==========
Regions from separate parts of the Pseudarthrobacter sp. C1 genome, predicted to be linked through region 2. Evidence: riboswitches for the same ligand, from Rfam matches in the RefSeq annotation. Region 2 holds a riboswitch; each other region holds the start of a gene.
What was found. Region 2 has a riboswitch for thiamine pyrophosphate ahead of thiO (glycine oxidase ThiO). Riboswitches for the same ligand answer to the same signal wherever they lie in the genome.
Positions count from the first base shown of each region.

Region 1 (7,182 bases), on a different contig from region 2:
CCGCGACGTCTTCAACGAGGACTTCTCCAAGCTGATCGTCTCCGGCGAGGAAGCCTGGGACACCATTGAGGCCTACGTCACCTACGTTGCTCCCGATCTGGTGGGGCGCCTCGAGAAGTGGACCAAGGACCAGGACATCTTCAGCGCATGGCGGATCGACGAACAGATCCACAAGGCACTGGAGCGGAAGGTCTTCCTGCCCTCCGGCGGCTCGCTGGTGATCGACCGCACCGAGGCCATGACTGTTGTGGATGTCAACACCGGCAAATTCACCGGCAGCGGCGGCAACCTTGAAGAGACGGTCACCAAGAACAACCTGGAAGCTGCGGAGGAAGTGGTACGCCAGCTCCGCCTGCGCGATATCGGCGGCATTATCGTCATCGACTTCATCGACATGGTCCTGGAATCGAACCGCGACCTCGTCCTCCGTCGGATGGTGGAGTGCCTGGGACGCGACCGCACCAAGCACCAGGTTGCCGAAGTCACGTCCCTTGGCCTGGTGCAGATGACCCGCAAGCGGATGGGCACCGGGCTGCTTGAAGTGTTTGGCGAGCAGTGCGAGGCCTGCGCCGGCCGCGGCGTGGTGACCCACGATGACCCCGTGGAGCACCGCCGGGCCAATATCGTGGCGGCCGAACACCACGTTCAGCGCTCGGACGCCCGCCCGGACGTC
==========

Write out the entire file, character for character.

Regions from separate parts of the Pseudarthrobacter sp. C1 genome, predicted to be linked through region 2. Evidence: riboswitches for the same ligand, from Rfam matches in the RefSeq annotation. Region 2 holds a riboswitch; each other region holds the start of a gene.
What was found. Region 2 has a riboswitch for thiamine pyrophosphate ahead of thiO (glycine oxidase ThiO). Riboswitches for the same ligand answer to the same signal wherever they lie in the genome.
Positions count from the first base shown of each region.

Region 1 (7,182 bases), on a different contig from region 2:
CCGCGACGTCTTCAACGAGGACTTCTCCAAGCTGATCGTCTCCGGCGAGGAAGCCTGGGACACCATTGAGGCCTACGTCACCTACGTTGCTCCCGATCTGGTGGGGCGCCTCGAGAAGTGGACCAAGGACCAGGACATCTTCAGCGCATGGCGGATCGACGAACAGATCCACAAGGCACTGGAGCGGAAGGTCTTCCTGCCCTCCGGCGGCTCGCTGGTGATCGACCGCACCGAGGCCATGACTGTTGTGGATGTCAACACCGGCAAATTCACCGGCAGCGGCGGCAACCTTGAAGAGACGGTCACCAAGAACAACCTGGAAGCTGCGGAGGAAGTGGTACGCCAGCTCCGCCTGCGCGATATCGGCGGCATTATCGTCATCGACTTCATCGACATGGTCCTGGAATCGAACCGCGACCTCGTCCTCCGTCGGATGGTGGAGTGCCTGGGACGCGACCGCACCAAGCACCAGGTTGCCGAAGTCACGTCCCTTGGCCTGGTGCAGATGACCCGCAAGCGGATGGGCACCGGGCTGCTTGAAGTGTTTGGCGAGCAGTGCGAGGCCTGCGCCGGCCGCGGCGTGGTGACCCACGATGACCCCGTGGAGCACCGCCGGGCCAATATCGTGGCGGCCGAACACCACGTTCAGCGCTCGGACGCCCGCCCGGACGTC